CNC lathes and screw machines have accessories called "bar feeders", which hold, guide, and feed the bar as commanded by the CNC control. More advanced machines may have a "bar loader" which holds multiple bars and feeds them one at a time into the bar feeder. Bar loaders are like magazines for part blanks (or pallets for milling work) in that they allow lights-out machining. The bar loader is filled with bars (or the magazine or pallet with part blanks) during working hours, and then it runs during the night unattended. Given that there is no human around to detect if something went wrong and the machine should stop, there are various kinds of sensors that are used to detect this, such as load meters, infrared beams, and, in recent years, webcams, which are placed inside the machine tool's enclosure and allow remote viewing of the cutting action.
Standard sizes throughout a supply chain
To stock every possible size of bar stock (every possible fraction of a millimetre or inch in diameter or thickness) is impossible. Thus, bar stock is stocked by metals supply houses in various standard sizes, arrayed in discrete steps. For example, round bar with diameters of even millimetres (or in the US, on the eighths of an inch) can usually be ordered from standing stock. Bar diameters of nonstandard sizes can also be obtained, but only as a separate mill run from the rolling mill. Thus they are much more expensive than the standard sizes, can take much longer delivery time, and are not desirable as inventory for the supply house or the machine shop (because the chance of selling or using any particular custom size is slim).
Sometimes it is necessary that the bar not be very much larger than the intended part, because the metallurgical properties of some metal alloys in some finishing processes may vary by how far inside the bar the metal lies. Thus an engineering drawing will specify a certain size (or a maximum size) that the bar may start out as. These specs face the aforementioned limitation of stocking sizes versus custom mill runs; standard sizes are used wherever possible to avoid wasted expense and needless delays.
A drill bit is tool steel round stock ground to a tight tolerance diameter; it is usually ±0.0005 in (±0.0127 mm). In the UK the name "silver steel" is often synonymous and sometimes hyponymous. Its origin was in reference to the shiny ground appearance (not to any silver alloying content). Drill rod diameters range from 0.0135 to 1.5 in (0.34 to 38.10 mm); in the United States diameters smaller than 27⁄64th of an inch are made in letter drill sizes and number drill sizes, in addition to fractional sizes. Lengths are usually one or three feet (0.3 or 0.9 m). It is commonly used to make drill bits, taps, reamers, punches, dowel pins, and shafts. Note that the numbered sizes are different from the drill numbered sizes starting at 52. These sizes are:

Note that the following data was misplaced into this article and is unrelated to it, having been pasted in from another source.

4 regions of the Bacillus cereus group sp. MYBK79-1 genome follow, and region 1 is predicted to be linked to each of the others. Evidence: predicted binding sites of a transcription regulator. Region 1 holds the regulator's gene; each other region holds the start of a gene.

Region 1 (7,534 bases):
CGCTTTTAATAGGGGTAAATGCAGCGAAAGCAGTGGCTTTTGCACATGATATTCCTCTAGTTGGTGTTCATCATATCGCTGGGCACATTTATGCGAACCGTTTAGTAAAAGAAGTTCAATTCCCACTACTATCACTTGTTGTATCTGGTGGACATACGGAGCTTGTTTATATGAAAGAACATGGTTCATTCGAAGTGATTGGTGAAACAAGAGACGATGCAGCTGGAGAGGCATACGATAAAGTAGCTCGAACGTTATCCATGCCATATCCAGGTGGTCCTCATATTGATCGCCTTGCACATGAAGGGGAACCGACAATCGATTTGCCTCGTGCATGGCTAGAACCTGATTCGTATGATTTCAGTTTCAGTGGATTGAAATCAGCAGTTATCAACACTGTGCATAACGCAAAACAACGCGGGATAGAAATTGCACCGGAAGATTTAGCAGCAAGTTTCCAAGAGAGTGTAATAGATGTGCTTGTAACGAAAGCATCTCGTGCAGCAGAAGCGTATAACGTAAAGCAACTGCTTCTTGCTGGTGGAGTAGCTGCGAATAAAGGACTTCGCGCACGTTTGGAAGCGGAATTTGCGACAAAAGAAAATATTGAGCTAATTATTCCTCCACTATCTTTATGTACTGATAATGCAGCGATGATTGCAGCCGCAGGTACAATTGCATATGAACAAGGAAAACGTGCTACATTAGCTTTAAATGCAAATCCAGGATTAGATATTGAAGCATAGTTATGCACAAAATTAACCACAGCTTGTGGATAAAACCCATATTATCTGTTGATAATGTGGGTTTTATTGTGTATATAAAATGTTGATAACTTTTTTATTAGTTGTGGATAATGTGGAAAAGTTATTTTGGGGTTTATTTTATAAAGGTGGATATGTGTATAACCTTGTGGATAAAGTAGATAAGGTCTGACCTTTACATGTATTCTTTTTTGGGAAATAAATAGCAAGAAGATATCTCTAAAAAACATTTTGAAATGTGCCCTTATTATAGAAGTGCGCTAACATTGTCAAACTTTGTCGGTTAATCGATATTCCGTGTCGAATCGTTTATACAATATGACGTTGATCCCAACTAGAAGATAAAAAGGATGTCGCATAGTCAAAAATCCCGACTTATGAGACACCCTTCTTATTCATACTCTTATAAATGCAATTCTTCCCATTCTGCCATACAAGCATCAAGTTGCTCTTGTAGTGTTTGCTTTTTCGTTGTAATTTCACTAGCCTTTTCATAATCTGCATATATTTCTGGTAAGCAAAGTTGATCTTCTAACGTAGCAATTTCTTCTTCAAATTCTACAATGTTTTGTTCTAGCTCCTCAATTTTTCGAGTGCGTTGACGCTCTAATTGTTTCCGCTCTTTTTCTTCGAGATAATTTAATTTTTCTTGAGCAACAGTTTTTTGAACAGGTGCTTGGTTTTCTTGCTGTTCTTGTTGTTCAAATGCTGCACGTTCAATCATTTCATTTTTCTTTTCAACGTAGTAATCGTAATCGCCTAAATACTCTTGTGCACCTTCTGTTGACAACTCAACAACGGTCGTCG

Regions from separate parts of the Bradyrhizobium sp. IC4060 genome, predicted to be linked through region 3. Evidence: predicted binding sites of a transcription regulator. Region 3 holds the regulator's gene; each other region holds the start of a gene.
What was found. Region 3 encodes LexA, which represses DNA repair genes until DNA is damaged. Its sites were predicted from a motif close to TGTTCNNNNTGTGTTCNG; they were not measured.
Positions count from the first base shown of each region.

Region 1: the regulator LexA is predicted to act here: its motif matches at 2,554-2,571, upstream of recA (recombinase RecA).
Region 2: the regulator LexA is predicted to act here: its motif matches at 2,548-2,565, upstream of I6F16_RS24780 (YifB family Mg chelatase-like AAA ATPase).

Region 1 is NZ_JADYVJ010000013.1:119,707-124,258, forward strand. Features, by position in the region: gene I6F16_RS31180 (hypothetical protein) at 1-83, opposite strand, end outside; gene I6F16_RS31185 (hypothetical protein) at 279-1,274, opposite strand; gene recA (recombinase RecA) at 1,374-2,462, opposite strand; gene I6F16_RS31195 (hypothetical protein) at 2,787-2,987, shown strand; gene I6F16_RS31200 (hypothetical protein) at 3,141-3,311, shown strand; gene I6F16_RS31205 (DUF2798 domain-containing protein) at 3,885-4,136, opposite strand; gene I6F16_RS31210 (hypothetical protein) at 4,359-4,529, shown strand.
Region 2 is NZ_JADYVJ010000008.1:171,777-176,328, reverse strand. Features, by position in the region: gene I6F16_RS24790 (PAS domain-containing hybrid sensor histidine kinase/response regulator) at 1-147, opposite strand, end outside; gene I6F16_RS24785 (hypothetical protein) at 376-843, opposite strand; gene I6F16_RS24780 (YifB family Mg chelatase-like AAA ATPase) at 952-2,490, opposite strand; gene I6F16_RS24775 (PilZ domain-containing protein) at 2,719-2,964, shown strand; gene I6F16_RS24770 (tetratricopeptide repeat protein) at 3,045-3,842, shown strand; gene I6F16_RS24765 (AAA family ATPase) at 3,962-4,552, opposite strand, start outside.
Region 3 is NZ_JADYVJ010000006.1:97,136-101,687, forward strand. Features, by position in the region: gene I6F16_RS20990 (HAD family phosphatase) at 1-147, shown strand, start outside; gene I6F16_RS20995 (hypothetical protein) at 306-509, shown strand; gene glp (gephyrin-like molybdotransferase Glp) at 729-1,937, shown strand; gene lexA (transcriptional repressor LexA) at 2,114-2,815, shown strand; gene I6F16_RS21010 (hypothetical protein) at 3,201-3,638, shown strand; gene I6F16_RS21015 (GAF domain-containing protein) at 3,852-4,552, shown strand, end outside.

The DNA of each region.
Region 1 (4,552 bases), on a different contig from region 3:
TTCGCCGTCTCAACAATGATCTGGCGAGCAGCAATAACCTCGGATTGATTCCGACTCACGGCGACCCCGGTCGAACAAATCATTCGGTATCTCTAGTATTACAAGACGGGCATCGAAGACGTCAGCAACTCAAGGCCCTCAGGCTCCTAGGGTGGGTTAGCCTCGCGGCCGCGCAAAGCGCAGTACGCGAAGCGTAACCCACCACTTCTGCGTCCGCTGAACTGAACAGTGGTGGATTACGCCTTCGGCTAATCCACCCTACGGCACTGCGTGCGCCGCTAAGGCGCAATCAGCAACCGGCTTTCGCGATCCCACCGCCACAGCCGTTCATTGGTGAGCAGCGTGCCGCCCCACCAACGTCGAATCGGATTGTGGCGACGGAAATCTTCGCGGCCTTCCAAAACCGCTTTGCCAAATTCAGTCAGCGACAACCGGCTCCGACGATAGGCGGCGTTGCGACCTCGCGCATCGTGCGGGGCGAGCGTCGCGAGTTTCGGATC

Drill blanks have an undersize tolerance of +0/−0.0002 in, while reamer blanks have an oversize tolerance of −0/+0.0002 in.
Some mills also sell square stock that is held to the same tolerances under the name "drill rod".
Ground flat stock
Ground flat stock is annealed steel that has been ground to close tolerances (compare to drill rod). There are four types of materials available: O-1 tool steel, A-2 tool steel, A-6 tool steel, and 1018 steel (low-carbon or low-carb steel). Lengths are either 18 or 36 in (457 or 914 mm) long, various widths up to 16 in (406 mm) are available, and thicknesses range from 1⁄64 to 2.875 in (0.40 to 73.03 mm).
Some geometrical sizes are known as gauge plate.
- Brafield, Evans (February 2009), What's Billet?, archived from the original on 2010-03-06, retrieved March 5, 2010.
- Brady, George S.; Clauser, Henry R.; Vaccari, John A. (2002). Materials Handbook (15th ed.). McGraw-Hill. p. 322. ISBN 978-0-07-136076-0.
- McMaster-Carr catalog (115th ed.), McMaster-Carr, pp. 3641–3653, retrieved 2010-12-19.
- Burroughs, John (March 1968), "What You Should Know About Ground Flat Stock", Popular Mechanics, 129 (3): 182–185, ISSN 0032-4558
- Starrett catalog 32 (PDF), p. 624, archived (PDF) from the original on 2010-12-22, retrieved 2010-12-22.
- Starrett catalog 32 (PDF), p. 634, archived (PDF) from the original on 2010-12-22, retrieved 2010-12-22.
- Nesbitt, Brian (2007). Handbook of Valves and Actuators. Butterworth-Heinemann. p. 17. ISBN 978-1-85617-494-7.